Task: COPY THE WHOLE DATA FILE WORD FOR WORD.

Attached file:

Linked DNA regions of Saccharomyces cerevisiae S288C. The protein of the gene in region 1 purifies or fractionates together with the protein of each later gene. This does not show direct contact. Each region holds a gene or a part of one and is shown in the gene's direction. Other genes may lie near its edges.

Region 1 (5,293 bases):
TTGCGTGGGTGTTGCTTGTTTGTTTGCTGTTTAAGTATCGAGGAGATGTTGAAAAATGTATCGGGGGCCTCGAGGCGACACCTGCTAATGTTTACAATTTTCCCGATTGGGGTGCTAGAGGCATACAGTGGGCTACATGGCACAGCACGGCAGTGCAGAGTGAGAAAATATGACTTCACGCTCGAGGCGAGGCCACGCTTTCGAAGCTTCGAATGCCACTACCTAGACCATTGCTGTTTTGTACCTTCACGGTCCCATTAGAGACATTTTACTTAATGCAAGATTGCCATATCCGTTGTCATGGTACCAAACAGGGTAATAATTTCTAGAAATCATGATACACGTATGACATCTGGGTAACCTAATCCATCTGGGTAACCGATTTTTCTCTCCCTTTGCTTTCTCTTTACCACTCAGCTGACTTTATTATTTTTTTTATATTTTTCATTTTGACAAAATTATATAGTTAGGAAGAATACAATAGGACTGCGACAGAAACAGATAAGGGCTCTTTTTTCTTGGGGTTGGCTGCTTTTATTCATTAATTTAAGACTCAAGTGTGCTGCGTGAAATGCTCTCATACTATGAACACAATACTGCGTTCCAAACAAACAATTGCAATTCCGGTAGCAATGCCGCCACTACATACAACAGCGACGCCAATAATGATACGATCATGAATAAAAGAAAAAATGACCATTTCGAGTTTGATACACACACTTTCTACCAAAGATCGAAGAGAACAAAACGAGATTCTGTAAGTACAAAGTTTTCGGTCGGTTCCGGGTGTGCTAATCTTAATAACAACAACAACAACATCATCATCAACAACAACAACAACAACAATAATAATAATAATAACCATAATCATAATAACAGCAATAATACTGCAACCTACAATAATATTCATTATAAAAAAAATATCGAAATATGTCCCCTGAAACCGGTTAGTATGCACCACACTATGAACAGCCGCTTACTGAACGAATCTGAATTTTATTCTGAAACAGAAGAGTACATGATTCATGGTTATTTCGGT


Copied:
Linked DNA regions of Saccharomyces cerevisiae S288C. The protein of the gene in region 1 purifies or fractionates together with the protein of each later gene. This does not show direct contact. Each region holds a gene or a part of one and is shown in the gene's direction. Other genes may lie near its edges.

Region 1 (5,293 bases):
TTGCGTGGGTGTTGCTTGTTTGTTTGCTGTTTAAGTATCGAGGAGATGTTGAAAAATGTATCGGGGGCCTCGAGGCGACACCTGCTAATGTTTACAATTTTCCCGATTGGGGTGCTAGAGGCATACAGTGGGCTACATGGCACAGCACGGCAGTGCAGAGTGAGAAAATATGACTTCACGCTCGAGGCGAGGCCACGCTTTCGAAGCTTCGAATGCCACTACCTAGACCATTGCTGTTTTGTACCTTCACGGTCCCATTAGAGACATTTTACTTAATGCAAGATTGCCATATCCGTTGTCATGGTACCAAACAGGGTAATAATTTCTAGAAATCATGATACACGTATGACATCTGGGTAACCTAATCCATCTGGGTAACCGATTTTTCTCTCCCTTTGCTTTCTCTTTACCACTCAGCTGACTTTATTATTTTTTTTATATTTTTCATTTTGACAAAATTATATAGTTAGGAAGAATACAATAGGACTGCGACAGAAACAGATAAGGGCTCTTTTTTCTTGGGGTTGGCTGCTTTTATTCATTAATTTAAGACTCAAGTGTGCTGCGTGAAATGCTCTCATACTATGAACACAATACTGCGTTCCAAACAAACAATTGCAATTCCGGTAGCAATGCCGCCACTACATACAACAGCGACGCCAATAATGATACGATCATGAATAAAAGAAAAAATGACCATTTCGAGTTTGATACACACACTTTCTACCAAAGATCGAAGAGAACAAAACGAGATTCTGTAAGTACAAAGTTTTCGGTCGGTTCCGGGTGTGCTAATCTTAATAACAACAACAACAACATCATCATCAACAACAACAACAACAACAATAATAATAATAATAACCATAATCATAATAACAGCAATAATACTGCAACCTACAATAATATTCATTATAAAAAAAATATCGAAATATGTCCCCTGAAACCGGTTAGTATGCACCACACTATGAACAGCCGCTTACTGAACGAATCTGAATTTTATTCTGAAACAGAAGAGTACATGATTCATGGTTATTTCGGT